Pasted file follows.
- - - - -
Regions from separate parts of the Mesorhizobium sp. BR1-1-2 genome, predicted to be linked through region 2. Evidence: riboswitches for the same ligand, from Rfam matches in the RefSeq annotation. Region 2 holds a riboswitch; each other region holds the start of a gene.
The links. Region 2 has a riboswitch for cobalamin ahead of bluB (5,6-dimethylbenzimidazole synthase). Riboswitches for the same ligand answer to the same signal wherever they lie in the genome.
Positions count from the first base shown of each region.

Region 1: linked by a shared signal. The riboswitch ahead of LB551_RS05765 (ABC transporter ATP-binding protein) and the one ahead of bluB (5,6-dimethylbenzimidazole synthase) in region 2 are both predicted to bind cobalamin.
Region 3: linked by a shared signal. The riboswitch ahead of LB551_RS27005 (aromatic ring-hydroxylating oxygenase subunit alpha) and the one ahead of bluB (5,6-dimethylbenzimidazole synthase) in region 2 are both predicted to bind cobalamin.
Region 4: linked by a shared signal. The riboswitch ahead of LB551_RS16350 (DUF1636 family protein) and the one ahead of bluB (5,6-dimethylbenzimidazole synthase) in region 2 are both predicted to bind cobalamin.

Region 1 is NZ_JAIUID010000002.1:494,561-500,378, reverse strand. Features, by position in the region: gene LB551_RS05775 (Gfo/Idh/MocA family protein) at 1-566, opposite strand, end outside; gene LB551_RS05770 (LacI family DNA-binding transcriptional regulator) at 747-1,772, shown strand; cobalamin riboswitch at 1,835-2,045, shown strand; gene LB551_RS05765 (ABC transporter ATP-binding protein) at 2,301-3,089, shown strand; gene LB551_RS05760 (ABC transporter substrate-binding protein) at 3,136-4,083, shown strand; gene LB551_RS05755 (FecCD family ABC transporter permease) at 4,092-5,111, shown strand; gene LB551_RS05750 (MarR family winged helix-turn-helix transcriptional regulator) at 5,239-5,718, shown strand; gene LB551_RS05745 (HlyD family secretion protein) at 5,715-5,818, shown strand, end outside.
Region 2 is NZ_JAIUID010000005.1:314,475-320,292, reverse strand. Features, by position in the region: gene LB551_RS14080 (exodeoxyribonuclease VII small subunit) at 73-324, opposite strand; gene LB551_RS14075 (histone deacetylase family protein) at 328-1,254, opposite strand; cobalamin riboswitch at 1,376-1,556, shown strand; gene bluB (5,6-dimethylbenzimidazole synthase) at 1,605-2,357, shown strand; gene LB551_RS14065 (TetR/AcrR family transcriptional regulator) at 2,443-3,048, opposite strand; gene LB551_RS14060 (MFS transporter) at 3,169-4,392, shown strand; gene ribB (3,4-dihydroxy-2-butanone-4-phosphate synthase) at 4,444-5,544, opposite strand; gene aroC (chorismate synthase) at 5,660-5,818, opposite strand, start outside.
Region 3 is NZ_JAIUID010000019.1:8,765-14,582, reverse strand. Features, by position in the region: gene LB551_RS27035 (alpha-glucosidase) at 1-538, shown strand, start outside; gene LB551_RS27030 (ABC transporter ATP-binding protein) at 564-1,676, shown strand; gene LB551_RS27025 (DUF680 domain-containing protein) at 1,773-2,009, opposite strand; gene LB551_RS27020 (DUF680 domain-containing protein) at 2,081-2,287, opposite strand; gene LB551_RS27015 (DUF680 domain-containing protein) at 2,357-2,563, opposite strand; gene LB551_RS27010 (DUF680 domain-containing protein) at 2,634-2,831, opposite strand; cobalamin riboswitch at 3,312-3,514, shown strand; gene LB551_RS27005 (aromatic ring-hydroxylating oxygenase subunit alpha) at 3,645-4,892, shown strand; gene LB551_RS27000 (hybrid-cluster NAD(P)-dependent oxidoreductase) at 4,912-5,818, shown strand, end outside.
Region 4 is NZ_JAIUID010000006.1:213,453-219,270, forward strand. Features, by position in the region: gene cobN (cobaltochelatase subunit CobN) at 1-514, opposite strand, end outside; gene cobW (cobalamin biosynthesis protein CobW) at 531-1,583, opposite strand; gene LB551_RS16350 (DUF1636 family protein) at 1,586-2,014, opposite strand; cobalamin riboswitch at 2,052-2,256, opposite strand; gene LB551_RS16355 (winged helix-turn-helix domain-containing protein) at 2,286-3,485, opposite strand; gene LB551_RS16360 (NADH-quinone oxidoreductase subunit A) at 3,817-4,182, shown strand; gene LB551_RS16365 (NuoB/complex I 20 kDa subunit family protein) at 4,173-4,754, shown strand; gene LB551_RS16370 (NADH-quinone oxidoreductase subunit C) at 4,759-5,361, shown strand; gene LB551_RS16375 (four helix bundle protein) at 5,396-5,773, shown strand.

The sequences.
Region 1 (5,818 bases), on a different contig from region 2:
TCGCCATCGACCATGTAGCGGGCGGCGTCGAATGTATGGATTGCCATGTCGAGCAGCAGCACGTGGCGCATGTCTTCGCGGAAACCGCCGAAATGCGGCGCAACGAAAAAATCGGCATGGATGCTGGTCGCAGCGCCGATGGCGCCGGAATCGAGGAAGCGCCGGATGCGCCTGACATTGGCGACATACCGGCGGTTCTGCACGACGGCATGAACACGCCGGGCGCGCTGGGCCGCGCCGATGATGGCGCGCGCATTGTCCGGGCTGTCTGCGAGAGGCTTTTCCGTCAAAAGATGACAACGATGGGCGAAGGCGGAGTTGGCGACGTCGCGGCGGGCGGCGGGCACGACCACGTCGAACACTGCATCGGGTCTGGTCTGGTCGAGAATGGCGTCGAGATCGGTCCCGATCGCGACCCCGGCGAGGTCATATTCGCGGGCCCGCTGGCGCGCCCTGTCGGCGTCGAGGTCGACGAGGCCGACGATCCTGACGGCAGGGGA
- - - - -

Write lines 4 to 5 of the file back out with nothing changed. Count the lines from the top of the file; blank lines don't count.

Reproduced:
Region 1: linked by a shared signal. The riboswitch ahead of LB551_RS05765 (ABC transporter ATP-binding protein) and the one ahead of bluB (5,6-dimethylbenzimidazole synthase) in region 2 are both predicted to bind cobalamin.
Region 3: linked by a shared signal. The riboswitch ahead of LB551_RS27005 (aromatic ring-hydroxylating oxygenase subunit alpha) and the one ahead of bluB (5,6-dimethylbenzimidazole synthase) in region 2 are both predicted to bind cobalamin.